MW: – Don’t wait for people to do things for you – learn how to deal with record companies, learn how to book your own gigs, learn from bandleaders that you are working with, keep your eyes and ears open.
When you’re career is not going well, you are usually the main person to blame….take the initiative, make things happen, always reinvest in yourself.
JBN.S: – Аnd furthermore, can jazz be a business today or someday?
MW: – Yes, if you have something that people are looking for. Also you have to be flexible and versatile; most jazz musicians also teach in one form or another. If you read you can do studio work and if you know a lot of tunes, you can do club dates….but nobody gets into this music for financial reasons – chances are that you will not make a fortune!
JBN.S: – Which collaboration have been the most important experiences for you?
MW: – Well, I always say that the drummer and bandleader extraordinaire Matt Wilson has had the biggest impact on my career since my move to New York City in 1996. He believed that I belong there before I did, and that gave me a lot of confidence. I learned so much about being a great leader from him: get the musicians that you love, pick music that you love and GET OUT OF THE WAY! He also taught me a lot about how to PRESENT a band…
There have also other very important musicians in my life:
Guitarist Ulf Meyer, my duo partner of 25 years; pianist Bill Mays, who challenged me and mentored me when I was still living in Cologne, Germany; Bassist John Clayton, who is still leading by example – because of him I started getting serious about writing and composing.
JBN.S: – How can we get young people interested in jazz when most of the standard tunes are half a century old?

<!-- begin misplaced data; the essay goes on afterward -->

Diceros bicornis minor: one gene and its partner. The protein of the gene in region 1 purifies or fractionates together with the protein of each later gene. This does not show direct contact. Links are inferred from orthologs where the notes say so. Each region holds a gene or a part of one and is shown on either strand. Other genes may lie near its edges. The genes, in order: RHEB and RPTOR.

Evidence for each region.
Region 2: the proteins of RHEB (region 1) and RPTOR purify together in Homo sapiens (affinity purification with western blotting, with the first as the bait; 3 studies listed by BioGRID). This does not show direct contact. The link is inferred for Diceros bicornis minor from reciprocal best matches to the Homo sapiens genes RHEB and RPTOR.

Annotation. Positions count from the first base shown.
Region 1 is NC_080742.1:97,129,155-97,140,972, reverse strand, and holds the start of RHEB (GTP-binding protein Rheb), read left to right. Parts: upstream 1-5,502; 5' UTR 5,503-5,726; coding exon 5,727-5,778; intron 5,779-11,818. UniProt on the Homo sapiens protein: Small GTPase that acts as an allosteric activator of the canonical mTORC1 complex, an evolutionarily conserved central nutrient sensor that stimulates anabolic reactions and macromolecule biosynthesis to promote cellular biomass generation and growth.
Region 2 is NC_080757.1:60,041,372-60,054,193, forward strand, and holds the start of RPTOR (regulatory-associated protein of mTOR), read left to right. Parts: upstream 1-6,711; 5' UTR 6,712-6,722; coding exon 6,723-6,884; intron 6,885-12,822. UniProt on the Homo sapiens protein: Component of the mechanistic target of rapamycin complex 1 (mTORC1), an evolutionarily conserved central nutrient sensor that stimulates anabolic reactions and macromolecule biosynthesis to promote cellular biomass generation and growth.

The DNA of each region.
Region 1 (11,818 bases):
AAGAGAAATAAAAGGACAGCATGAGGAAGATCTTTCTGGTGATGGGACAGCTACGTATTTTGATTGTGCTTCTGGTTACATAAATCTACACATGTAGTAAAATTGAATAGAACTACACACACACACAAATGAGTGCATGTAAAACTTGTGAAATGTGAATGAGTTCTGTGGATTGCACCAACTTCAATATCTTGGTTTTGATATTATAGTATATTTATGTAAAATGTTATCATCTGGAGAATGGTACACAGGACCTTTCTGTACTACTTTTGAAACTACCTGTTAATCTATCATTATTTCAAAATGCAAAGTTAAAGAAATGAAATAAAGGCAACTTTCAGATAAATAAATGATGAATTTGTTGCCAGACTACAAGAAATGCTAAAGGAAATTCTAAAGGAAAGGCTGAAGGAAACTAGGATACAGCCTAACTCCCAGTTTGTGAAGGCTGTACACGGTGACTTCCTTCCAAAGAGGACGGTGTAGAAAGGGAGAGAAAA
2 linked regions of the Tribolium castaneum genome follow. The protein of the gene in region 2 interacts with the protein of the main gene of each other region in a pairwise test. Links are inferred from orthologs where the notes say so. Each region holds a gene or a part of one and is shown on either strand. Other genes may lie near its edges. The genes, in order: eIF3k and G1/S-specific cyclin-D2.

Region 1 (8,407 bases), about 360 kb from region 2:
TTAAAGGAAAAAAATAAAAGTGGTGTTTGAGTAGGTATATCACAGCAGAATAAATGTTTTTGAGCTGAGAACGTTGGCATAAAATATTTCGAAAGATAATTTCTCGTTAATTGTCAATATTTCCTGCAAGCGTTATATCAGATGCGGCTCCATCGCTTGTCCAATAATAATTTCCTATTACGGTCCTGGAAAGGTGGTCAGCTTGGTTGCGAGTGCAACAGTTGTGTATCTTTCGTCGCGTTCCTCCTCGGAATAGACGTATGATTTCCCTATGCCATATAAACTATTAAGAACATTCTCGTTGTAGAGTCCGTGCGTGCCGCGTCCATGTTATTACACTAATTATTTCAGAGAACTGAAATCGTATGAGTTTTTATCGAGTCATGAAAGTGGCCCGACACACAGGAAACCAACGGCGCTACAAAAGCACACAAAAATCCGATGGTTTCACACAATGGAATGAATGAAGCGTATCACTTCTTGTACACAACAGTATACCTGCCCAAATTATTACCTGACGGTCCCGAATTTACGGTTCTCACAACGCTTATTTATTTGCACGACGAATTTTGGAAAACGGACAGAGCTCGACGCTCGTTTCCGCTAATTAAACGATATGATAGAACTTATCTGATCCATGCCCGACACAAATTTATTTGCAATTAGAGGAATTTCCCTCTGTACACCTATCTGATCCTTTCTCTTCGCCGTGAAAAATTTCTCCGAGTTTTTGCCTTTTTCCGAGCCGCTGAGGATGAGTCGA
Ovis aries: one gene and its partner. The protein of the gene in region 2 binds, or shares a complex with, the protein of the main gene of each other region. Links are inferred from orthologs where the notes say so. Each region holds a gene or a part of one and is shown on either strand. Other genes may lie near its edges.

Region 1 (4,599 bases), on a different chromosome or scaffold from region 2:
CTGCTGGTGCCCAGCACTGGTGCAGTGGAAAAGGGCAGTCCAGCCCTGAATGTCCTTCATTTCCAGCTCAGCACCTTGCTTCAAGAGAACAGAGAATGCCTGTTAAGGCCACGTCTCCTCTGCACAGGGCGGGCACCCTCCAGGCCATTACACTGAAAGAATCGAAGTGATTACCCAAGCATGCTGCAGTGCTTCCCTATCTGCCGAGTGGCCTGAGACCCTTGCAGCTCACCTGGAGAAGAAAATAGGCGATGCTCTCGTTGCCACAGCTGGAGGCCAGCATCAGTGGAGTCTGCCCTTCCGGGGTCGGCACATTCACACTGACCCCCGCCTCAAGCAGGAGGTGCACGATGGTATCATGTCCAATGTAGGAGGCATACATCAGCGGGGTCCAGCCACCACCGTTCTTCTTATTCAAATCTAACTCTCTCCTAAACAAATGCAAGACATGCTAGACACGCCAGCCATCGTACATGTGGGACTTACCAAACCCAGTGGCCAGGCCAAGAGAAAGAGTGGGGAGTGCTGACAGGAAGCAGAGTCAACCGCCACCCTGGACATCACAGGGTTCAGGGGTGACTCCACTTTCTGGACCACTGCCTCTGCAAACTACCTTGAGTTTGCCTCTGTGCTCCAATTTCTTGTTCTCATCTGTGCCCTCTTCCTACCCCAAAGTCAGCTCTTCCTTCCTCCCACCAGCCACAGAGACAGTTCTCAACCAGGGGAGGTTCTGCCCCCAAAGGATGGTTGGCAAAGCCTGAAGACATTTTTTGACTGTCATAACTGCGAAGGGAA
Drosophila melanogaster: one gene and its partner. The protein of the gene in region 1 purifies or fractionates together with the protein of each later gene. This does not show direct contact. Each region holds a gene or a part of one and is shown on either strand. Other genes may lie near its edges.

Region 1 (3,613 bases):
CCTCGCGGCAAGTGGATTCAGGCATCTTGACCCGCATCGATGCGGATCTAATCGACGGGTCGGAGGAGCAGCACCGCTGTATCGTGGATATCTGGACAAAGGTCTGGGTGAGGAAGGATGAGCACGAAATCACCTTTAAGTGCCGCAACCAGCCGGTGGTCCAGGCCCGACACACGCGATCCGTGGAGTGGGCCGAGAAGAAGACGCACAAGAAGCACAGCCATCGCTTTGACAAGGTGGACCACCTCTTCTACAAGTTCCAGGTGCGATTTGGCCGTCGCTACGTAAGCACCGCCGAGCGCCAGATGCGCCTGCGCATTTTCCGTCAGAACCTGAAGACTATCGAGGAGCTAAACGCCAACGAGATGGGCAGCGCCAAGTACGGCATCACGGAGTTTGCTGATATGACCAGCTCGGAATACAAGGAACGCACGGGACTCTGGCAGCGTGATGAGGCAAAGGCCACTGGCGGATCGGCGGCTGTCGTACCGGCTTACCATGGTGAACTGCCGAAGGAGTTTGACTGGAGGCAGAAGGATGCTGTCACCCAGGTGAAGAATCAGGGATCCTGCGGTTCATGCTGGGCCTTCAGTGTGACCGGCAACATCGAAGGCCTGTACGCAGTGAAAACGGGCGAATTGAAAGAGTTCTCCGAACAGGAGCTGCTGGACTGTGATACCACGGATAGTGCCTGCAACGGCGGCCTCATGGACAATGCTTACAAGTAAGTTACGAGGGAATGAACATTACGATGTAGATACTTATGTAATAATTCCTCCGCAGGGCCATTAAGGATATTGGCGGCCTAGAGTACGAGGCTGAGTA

MW: – By encouraging them to play them in their own way and NOT the way they were played 40 or 50 years ago … find different, fresh ways of playing them!
JBN.S: – John Coltrane said that music was his spirit. How do you understand the spirit and the meaning of life?
MW: – I understand that playing music is the reason for me being on this planet; it is my religion, my goddess that I will try to serve to my best abilities. I also believe that I’m not really creating music, but that the music is all around us and I happen to be a medium for that music to enter our reality.
JBN.S: – What are your expectations of the future? What brings you fear or anxiety?
MW: – I assume that this question is meant in relation to music; I just hope that I can do what I’m already doing for as long as possible; I hope that my family and my friends remain healthy. I’m not afraid for jazz music, because I know that there will always be new amazing talents emerging, carrying on the flame.
JBN.S: – If you could change one thing in the musical world and it would become a reality, what would that be?
MW: – Get rid of sound checks! Just kidding, I know that we need them…
JBN.S: – What’s the next musical frontier for you?
MW: – I already mentioned it earlier: my bass concerto.
JBN.S: – Are there any similarities between jazz and world music, including folk music?
MW: – Yes, of course! Did jazz not start out as a kind of American folk music?
JBN.S: – Who do you find yourself listening to these days?
MW: – I’ve been listening to a lot of classical music over the past couple of years or so;
I absolutely adore Prokofiev’s 5th Symphony, Strauss’s “Four last Songs” and Gustav Mahler’s works.
JBN.S: – What’s your current setup?
MW: – I just started playing a new bass that the wonderful luthier Arnold Schnitzer built for me last year. I play D’Addario Strings, Acoustic Image Amps, the “Lifeline” Pick-up by David Gage and a DMP microphone.
JBN.S: – Let’s take a trip with a time machine, so where and why would you really wanna go?
MW: – I’d probably want to be dropped off sometime in the mid to late 1950s – I’d love to hear Trane and Monk and Miles and all those other great bands when it all happened.
Interview by Simon Sargsyan